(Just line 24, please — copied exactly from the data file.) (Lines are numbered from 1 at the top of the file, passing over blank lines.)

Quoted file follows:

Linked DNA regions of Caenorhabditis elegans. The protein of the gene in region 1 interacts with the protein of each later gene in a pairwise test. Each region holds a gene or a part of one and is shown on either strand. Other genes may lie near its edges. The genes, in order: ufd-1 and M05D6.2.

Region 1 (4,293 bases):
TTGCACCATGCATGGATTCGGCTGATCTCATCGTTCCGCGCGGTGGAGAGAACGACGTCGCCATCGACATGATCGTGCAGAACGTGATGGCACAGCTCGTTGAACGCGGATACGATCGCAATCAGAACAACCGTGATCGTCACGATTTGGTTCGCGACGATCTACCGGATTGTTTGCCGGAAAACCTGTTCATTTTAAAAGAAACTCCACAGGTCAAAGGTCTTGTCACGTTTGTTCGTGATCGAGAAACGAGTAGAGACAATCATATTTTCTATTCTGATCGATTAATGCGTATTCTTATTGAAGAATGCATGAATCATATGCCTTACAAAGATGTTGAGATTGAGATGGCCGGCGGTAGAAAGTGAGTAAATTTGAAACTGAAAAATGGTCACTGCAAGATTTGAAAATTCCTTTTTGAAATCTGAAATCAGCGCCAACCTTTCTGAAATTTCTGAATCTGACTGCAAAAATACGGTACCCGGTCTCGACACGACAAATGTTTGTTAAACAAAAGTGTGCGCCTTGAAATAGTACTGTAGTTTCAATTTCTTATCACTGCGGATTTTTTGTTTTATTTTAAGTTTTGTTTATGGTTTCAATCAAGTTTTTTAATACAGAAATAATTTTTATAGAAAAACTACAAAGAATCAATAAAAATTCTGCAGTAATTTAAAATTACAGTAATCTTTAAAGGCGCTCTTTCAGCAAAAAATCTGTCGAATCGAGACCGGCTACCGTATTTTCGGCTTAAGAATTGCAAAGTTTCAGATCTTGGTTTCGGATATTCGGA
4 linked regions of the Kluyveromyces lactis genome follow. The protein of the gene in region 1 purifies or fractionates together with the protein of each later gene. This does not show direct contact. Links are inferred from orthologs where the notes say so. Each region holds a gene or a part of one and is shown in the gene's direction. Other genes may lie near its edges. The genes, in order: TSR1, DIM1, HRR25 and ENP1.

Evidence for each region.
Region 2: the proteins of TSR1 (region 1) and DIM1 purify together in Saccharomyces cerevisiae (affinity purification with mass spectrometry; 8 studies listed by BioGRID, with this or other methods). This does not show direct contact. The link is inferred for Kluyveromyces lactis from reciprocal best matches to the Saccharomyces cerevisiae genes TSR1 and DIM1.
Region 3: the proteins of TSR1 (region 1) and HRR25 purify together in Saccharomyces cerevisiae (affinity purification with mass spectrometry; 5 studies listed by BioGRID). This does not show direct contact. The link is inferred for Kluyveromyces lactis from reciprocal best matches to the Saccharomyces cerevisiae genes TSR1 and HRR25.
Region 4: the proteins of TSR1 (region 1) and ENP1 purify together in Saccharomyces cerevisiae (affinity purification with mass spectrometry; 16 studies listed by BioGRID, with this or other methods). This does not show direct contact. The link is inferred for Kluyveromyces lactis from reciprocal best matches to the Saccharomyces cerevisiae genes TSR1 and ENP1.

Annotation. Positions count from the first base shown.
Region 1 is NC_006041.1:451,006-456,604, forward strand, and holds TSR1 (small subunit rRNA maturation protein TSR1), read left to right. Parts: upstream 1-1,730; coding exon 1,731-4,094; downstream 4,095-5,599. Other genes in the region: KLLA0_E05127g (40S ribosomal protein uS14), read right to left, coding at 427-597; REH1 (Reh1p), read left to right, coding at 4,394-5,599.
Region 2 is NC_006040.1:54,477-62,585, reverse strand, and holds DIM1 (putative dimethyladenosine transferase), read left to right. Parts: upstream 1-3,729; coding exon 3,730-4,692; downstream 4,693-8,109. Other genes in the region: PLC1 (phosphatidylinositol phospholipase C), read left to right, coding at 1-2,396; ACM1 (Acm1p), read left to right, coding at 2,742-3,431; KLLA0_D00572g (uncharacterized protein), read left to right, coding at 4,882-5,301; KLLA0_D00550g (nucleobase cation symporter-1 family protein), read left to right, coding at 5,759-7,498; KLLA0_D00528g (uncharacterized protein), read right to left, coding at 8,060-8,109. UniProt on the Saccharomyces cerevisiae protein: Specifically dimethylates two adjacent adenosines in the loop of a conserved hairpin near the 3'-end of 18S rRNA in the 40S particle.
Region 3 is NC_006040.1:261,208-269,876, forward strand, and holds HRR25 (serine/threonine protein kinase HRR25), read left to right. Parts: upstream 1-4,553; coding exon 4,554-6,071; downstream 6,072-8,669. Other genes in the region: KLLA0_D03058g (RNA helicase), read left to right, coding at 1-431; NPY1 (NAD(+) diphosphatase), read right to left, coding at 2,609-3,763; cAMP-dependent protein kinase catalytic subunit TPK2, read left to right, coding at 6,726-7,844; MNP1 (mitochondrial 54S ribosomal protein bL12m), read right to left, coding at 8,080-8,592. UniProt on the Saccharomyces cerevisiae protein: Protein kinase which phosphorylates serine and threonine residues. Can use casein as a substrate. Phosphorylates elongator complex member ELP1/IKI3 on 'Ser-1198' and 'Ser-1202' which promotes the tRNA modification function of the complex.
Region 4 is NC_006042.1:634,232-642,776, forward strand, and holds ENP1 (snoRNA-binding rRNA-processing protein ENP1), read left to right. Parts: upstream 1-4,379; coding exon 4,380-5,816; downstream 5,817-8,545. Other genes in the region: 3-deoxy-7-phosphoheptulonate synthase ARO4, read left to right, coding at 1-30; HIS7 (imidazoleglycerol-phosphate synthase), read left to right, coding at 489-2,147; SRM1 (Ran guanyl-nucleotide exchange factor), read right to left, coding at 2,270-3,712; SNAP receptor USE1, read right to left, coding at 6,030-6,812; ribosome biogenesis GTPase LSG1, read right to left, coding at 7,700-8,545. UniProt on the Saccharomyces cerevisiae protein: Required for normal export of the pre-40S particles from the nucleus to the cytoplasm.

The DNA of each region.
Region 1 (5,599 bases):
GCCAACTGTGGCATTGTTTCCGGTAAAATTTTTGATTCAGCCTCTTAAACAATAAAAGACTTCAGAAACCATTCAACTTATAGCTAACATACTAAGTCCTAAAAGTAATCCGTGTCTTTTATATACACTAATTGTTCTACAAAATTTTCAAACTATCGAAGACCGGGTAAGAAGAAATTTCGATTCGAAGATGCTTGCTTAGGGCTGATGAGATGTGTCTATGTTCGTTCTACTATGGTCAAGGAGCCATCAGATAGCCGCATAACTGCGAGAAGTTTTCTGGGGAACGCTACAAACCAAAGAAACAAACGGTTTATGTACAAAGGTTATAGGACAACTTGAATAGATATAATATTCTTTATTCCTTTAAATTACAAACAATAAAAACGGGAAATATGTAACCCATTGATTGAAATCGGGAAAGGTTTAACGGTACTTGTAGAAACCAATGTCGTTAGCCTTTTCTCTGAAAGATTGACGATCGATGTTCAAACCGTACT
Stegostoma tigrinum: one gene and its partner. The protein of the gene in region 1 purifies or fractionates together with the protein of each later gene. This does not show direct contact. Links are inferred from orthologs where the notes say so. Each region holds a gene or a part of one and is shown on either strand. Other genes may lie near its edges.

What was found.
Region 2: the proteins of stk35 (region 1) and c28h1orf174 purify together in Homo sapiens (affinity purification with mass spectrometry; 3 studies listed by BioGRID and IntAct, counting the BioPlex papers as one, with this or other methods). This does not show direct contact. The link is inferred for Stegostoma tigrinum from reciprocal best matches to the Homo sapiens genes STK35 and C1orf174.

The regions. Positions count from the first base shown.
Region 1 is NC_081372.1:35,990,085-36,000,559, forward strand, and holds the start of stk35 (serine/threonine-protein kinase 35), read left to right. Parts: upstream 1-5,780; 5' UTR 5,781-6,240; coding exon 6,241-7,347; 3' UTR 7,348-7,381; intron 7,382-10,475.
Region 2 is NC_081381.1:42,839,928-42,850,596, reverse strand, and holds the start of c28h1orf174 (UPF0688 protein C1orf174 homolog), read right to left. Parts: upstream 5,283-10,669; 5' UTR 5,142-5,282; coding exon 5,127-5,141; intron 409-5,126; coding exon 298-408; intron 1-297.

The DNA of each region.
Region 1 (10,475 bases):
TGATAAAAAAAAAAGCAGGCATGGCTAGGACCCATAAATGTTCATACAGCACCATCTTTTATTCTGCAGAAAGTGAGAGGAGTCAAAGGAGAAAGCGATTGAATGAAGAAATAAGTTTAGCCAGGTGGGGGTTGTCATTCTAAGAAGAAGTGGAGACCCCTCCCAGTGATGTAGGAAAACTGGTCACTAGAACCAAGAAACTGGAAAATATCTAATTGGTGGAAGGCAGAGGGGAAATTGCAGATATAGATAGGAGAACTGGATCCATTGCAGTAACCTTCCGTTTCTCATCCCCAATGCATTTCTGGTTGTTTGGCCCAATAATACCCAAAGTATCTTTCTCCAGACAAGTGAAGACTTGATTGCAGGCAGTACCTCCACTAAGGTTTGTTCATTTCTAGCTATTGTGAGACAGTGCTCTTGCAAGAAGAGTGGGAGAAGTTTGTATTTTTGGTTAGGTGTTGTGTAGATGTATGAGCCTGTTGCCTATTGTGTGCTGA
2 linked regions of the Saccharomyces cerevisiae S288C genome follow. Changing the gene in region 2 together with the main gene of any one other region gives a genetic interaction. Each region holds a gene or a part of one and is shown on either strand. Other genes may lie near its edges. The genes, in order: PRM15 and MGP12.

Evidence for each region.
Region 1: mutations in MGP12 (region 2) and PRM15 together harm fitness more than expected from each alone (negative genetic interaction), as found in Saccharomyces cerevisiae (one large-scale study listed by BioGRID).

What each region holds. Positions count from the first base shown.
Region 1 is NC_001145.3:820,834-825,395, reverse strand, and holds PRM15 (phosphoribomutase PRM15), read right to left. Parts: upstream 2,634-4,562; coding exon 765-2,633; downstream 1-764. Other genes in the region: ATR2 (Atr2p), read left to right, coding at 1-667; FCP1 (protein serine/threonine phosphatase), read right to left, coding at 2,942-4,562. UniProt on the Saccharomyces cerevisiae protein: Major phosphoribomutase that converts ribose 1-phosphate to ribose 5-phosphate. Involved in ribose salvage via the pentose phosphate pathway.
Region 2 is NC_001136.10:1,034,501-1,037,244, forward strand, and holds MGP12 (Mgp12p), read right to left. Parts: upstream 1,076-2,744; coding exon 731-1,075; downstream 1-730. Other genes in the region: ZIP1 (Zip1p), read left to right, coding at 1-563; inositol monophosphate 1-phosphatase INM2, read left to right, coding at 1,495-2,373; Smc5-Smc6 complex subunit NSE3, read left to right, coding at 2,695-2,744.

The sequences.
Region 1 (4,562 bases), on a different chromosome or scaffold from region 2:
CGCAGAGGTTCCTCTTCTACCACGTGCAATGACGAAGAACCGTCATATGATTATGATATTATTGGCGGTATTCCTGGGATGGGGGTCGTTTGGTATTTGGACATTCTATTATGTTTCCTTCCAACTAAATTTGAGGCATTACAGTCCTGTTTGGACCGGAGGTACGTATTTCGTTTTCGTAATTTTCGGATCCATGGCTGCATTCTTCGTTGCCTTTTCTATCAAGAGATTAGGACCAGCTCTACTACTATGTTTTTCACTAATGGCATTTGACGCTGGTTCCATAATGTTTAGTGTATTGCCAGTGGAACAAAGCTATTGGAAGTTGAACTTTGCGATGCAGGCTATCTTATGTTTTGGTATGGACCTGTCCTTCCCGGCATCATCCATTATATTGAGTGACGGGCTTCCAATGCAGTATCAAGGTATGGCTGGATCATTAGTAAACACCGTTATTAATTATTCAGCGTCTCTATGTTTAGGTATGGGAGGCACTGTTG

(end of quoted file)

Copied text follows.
Region 1 (10,475 bases):